So here are a few more photos from the Firestone. The first is an interesting scene on a leaf. This blue morpho (Morpho sp.) was patrolling a trail when I saw it and I was able to follow it until it landed. And when it landed the leaf was occupied by obvious predators of butterflies, harvestmen. But I think in this case the butterfly would be just a little on the large size for these guys to go after. Side note, the species of this butterfly is likely Morpho Menelaus, but the pattern is quite similar to Morpho didius which I do not believe to be found in Costa Rica. Anyway, when they close their wings the blue disappears and they have the brown with eye spots pattern on the ventral side of the wings.
I saw these collared peccary along the trail and they just kept getting closer and even when I was moving they just kind of shook their heads and didn't run off. I took a photo and then took a little detour around them lest I get chased up a tree or something else less than heroic.
They are fairly thin snakes, but when I got close it puffed itself up to probably more than twice its normal width. And while not a dangerous snake, they are rear fanged and do have a venom, but even so you can pretty much pick them up and move them out of the way if needed. Of note, this image looks a little odd since it was taken with the wide angle lens I had on my camera to photograph the mosquito trap. I was only a few inches from the snake taking the pictures, which gives it an unusual look.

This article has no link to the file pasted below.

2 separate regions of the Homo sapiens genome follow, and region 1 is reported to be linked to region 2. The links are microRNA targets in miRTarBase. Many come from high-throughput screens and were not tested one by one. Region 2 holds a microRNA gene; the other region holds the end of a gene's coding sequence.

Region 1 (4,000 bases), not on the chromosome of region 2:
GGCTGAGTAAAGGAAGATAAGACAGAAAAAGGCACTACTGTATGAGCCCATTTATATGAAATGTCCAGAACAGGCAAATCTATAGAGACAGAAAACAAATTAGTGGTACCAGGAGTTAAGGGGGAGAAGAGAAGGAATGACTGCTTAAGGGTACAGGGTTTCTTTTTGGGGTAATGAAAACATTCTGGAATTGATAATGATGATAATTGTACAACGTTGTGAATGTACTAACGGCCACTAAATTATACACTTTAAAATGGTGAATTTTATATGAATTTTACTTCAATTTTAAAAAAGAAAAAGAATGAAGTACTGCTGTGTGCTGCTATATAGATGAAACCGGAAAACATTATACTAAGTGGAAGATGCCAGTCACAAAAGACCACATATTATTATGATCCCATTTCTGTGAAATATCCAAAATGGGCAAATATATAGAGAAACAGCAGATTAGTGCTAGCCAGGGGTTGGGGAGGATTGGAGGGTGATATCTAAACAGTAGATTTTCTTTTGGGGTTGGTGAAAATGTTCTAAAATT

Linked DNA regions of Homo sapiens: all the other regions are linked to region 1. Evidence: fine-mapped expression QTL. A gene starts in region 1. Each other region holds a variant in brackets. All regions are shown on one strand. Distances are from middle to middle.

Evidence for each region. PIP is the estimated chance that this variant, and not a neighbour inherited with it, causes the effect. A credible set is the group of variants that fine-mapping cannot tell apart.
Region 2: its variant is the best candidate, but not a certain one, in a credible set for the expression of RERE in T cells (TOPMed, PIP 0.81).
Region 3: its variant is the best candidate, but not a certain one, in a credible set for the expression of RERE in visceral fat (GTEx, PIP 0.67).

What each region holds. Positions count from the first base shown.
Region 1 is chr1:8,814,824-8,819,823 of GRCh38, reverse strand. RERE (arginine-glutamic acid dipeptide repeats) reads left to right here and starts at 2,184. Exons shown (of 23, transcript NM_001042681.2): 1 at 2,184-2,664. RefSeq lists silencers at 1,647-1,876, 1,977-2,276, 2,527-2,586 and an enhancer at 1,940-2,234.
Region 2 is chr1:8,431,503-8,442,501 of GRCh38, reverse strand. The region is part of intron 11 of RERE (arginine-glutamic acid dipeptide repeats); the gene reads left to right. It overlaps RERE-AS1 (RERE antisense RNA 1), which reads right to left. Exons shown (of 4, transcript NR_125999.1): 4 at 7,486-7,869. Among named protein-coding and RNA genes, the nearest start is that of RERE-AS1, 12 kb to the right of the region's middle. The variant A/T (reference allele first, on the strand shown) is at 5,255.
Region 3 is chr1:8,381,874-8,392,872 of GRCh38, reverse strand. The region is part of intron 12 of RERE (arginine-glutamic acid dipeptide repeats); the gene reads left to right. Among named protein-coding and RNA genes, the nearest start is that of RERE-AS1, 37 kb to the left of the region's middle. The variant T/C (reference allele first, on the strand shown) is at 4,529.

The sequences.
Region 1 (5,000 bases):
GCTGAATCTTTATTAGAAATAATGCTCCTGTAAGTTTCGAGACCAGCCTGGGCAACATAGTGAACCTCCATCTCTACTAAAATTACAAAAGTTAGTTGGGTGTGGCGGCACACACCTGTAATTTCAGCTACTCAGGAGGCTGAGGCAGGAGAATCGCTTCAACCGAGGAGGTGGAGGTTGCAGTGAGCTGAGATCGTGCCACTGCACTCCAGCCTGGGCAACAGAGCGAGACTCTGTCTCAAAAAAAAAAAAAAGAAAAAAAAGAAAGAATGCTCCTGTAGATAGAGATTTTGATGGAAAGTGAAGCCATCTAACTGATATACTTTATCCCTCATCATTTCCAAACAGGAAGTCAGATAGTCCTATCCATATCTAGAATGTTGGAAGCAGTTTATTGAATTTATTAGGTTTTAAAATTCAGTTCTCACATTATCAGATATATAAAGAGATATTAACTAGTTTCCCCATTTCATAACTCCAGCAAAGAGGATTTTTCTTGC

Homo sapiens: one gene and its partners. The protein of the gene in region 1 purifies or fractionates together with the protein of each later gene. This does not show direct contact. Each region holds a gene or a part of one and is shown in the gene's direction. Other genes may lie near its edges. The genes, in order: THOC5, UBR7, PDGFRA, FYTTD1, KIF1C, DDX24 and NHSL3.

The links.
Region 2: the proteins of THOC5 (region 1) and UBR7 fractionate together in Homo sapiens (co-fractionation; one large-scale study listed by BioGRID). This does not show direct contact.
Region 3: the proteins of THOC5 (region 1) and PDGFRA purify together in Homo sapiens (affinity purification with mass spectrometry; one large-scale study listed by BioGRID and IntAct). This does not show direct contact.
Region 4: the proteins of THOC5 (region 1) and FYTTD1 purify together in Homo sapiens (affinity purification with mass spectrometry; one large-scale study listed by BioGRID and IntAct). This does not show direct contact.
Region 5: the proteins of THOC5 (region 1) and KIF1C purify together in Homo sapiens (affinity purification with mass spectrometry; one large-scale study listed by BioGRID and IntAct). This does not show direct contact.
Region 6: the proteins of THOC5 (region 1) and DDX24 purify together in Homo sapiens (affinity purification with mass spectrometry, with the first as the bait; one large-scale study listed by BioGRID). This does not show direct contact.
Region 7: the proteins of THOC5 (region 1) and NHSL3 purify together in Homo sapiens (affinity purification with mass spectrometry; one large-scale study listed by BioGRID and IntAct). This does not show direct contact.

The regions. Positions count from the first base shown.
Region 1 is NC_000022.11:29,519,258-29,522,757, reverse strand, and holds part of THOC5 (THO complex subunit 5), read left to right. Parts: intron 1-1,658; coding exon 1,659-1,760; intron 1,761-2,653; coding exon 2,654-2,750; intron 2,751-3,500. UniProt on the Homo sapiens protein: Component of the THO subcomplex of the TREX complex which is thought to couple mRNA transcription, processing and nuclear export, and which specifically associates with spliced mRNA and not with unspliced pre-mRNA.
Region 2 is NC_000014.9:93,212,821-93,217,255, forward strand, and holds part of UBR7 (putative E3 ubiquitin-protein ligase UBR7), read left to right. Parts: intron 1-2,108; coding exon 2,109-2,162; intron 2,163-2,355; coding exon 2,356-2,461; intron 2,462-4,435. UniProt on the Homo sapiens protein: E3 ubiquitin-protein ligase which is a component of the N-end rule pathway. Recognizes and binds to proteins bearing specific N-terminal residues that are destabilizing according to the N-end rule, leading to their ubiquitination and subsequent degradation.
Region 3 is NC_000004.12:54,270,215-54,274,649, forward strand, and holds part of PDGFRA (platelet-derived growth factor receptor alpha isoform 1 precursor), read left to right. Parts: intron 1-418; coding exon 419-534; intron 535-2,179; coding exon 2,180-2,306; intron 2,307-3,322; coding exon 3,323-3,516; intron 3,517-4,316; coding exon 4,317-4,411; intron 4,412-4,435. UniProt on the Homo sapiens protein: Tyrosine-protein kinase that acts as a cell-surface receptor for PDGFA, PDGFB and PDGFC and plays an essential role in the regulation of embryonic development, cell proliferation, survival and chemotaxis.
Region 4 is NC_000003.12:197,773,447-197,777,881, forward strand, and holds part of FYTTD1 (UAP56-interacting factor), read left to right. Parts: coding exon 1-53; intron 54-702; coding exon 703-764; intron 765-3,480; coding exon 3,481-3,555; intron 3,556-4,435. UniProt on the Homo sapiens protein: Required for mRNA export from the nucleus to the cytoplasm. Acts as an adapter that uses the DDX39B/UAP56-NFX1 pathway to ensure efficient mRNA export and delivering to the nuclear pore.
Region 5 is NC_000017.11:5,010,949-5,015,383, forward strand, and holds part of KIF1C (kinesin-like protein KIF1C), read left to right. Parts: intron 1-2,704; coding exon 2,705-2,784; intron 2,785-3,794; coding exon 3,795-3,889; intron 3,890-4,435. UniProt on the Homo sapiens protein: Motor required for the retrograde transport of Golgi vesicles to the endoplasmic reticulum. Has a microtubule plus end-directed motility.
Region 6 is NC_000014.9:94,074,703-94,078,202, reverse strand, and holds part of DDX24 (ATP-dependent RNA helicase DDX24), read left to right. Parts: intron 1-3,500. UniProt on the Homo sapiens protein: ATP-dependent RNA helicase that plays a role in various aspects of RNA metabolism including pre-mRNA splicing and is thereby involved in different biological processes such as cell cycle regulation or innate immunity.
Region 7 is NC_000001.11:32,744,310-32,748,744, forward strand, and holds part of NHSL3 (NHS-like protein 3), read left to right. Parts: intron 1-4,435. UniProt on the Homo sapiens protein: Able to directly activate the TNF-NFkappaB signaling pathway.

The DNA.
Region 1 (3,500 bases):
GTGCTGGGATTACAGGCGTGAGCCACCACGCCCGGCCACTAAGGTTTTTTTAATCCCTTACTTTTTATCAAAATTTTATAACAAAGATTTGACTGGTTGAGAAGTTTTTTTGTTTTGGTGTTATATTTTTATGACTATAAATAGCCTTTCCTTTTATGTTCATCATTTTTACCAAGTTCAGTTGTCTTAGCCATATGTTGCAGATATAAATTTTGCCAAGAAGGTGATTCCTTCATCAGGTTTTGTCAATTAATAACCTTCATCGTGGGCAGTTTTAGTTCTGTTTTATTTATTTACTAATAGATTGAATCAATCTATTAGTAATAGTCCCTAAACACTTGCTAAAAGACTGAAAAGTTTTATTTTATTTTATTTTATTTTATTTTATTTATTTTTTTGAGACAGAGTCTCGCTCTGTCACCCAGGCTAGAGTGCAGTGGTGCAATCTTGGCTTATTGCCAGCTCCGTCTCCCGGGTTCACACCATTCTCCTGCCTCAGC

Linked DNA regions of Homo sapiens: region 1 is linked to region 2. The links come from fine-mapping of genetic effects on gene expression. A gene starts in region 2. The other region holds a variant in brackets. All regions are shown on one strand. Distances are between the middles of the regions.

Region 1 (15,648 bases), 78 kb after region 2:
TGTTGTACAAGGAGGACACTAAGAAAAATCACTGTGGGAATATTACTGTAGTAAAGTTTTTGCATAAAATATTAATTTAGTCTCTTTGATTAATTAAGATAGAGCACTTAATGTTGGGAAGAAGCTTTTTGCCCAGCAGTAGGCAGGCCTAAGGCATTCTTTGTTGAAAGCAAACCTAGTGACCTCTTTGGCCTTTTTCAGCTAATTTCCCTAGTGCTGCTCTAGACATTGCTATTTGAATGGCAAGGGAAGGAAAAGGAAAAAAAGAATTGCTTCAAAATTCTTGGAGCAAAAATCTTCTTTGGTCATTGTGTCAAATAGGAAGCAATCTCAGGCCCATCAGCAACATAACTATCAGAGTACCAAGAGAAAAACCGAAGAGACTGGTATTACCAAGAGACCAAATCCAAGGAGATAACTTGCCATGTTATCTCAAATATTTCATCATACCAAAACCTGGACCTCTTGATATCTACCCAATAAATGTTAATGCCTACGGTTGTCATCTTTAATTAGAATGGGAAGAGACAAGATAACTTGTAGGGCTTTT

Here you see the latest model of the Dynatrap, a neat little thing that was a light and a fan (sucking inward) to attract and suck in mosquitoes. The old model had to be plugged into an outlet, which unsurprisingly are not readily available out in the jungle. This model was designed to work with an external battery, and early results are quite promising that this will be our go-to mosquito catcher in the future.